This is Bill Horist’s second release for Unit Circle Rekkids. His first, Soylent Radio, was an amazing exploration of sonic weirdness translated through wild guitar manipulations. Bill’s style grew and his abilities expanded in the three years since Soylent Radio and this record. Bill takes his patented guitar manipulations technique and expands his palette into new soundscapes and more rhythmic and textural possibilities. This CD was released on June 6, 2000.
[5 out of 5] Unique experimental guitar improvisations.
The first track, "Inhabitat," is my introduction to the experimental guitartistry of Bill Horist, sounding like a scrap-yard sculpture come to life, as a rusty loop mutates into a stuttering tribal rhythm upon which tinfoil screech snakes of guitar are strewn, squawking and belching, slithering maddeningly over caustic fret tapping. The impression is unique, completely alien, and totally engrossing. Bill is an experimental guitarist involved in many band projects, as well as has one previous solo guitar release, Soylent Radio. Songs From The Nerve Wheel is the perfect title for his second solo release, as the sensation throughout is that, within each track, the guitar strings like corroded nerve strands are stretched and teased by what sounds like serrated edged plectrums into unrecognizable shapes, inspiring visceral sonic responses. Groaning guitar augmented with a rhythmic loop (loops are utilized throughout) is the foundation for the brittle, splintered metal debris littered over "Pulse Generation." "Old Man Smithereens" speaks in phlegm-coated, incorrigible smatterings of wah-wah induced tonalities; the track itself is a snarling jaunt through grimy back alleys of sound. The raw, primitive percussive base of "Gravity's Backwash" sounds like it would be comfortable on some of Tom Wait's latest recordings, while Bill's elastic guitar manipulations twist and squirm into the language of chaos. Unquestionably one of the most inventive guitar releases this listener has heard in quite some time. Recommended!- JC Smith
In the history of exploration--be it in art or music or torture--there is a period of experimentation where ideas and expressions are given life to simply gauge the reaction they instill. Is that color too bright? Too yellow? Is the knife blade inserted between these two bones in the hand excruciatingly painful or does it just hurt a little? Is this minor progression exciting or dull? If we sustain this note for half an hour does the audience leave? And if so, at what time during the sustain do they crack and run for the door? You see, that is the trouble with experimental music. If you catch your audience unaware, you're probably clearing the room without any trouble. It's kind of hard to show off your delicate skill in eliciting the subtle tonalities of the upper stratospheric ranges of the modulated recording of your cat lapping milk from a stainless steel dish if anyone within a hundred meters of the sound system wants to put several concrete walls between you and themselves.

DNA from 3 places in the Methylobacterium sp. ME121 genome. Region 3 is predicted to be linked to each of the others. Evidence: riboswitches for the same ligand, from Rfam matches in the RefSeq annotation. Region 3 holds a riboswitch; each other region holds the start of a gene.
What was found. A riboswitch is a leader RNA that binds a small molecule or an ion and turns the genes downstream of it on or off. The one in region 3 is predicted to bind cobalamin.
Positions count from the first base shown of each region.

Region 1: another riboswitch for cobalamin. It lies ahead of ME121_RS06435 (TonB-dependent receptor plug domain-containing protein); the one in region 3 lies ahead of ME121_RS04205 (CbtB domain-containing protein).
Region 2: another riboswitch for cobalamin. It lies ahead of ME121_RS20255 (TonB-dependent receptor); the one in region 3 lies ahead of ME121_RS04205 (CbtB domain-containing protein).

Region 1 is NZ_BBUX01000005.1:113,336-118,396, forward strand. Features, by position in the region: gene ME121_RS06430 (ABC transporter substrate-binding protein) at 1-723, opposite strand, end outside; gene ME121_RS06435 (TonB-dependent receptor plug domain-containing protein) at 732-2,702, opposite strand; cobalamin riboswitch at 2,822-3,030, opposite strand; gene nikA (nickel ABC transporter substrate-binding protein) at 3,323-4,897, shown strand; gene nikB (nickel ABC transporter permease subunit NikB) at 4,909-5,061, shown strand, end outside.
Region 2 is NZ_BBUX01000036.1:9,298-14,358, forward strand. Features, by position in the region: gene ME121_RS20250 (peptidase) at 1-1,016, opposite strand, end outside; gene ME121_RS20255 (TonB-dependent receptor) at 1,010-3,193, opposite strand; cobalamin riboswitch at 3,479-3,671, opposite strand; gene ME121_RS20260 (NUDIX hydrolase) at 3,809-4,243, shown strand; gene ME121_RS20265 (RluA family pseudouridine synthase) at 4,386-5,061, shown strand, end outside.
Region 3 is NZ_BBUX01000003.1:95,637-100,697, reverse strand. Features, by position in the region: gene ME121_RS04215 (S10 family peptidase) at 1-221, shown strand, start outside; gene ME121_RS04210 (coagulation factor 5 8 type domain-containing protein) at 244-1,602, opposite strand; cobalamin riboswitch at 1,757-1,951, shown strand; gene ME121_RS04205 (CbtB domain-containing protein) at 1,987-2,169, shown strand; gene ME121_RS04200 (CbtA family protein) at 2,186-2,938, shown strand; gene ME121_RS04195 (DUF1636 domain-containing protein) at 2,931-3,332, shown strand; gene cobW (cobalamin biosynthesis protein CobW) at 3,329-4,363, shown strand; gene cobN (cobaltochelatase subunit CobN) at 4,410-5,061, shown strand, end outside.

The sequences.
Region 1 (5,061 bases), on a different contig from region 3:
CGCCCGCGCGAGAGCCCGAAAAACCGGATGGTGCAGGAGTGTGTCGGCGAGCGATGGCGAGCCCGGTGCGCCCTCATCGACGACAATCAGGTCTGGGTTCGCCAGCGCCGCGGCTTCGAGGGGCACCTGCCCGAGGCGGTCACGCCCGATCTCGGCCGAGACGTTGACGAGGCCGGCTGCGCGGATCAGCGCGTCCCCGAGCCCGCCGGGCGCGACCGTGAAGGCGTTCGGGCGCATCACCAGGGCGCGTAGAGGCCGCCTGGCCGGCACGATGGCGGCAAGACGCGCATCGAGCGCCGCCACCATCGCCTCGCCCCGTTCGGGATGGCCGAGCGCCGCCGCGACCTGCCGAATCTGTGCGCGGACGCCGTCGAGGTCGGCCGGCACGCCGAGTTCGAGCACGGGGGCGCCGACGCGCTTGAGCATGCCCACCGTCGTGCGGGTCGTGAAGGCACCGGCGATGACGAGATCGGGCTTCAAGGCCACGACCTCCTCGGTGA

Bill Horist heads for that tone in the first track of his second release, Songs from the Nerve Wheel, a collection of treated guitar landscapes. I'm diving for the remote and a bottle of Pepto-Bismol, but he's just teasing me--or I'm still in harmonic hell, stumbling around trying to find a door that never existed. Using items randomly lifted from the shelves at Home Depot, Bill inserts them in, around, and through his guitar as he crafts these delicately layered environments. Splintered chords and lost melodies cascade through echoing chambers of bleak wood and, elsewhere, radio waves sparkle and chirp over layers of slo-moan static. These aren't songs that you can wrap the active part of your brain around; these are songs meant to be slipped under your fingernails and allowed to work their way back to the nerve clusters in your elbows and at the base of your skull. Maybe that's what experimental is all about. Peeling back the dead layers of our tough, outer skins and touching our nerves--touching us where we can still feel--and watching how we respond. - Mark Teppo
If we have to mention one instrument that symbolizes decades and decades of popular music of the 20th century, then we have to mention the guitar. That's evident. Blues, country, rock'n'roll, hardrock, you name it, the guitar was the key instrument. Since the seventies the guitar got more and more competition. With Kraftwerk, disco, house,etc. electronics became more and more important. Although this may be a correct picture when talking in general, looking more closely we see other trends and developments as well. One is of particular interest here. Guitar players like Derek Bailey, Fred Frith, Eugene Chadbourne and many other guitarists from the obscure world of free improvisation have inspired rockbands and artists (like Jim O'Rourke) in expanding traditional ways of 'playing' the guitar, searching for new capabillities.
Bill Horist is a recent example of this as he is obviously inspired by these improvisers (and Robert Fripp!) as can be heard on his new solo cd. No traditional guitarplaying here, the guitar is 'treated' in many ways. Horist is from Seattle. He scored several soundtracks for television and plays in numerous bands ranging from avant-rock to ambient, from improvisation to industrial. He played with other guitarists like K.K.Null, Luigi Archetti. He impressed with his first solo effort 'Soylent Radio'. I cannot compare 'Songs from the Nerve Wheel' with earlier work because this cd is my introduction to his music. The cd sheds light on only one aspect of his work containing 11 solo improvisations. Abstract sound collages, difficult to describe. Noisescapes sometimes with a percussive feel or rhythmic structure. Solos within repetitive structures.- DM
If all the sounds on this disc truly came from a guitar, then God walks among us and his name is Bill. I spend many hours making strange sounds with my own guitar and i have absolutely no idea how he came up with some of these sounds. Bill is either a genius or he has a lot of time on his hands... or maybe both...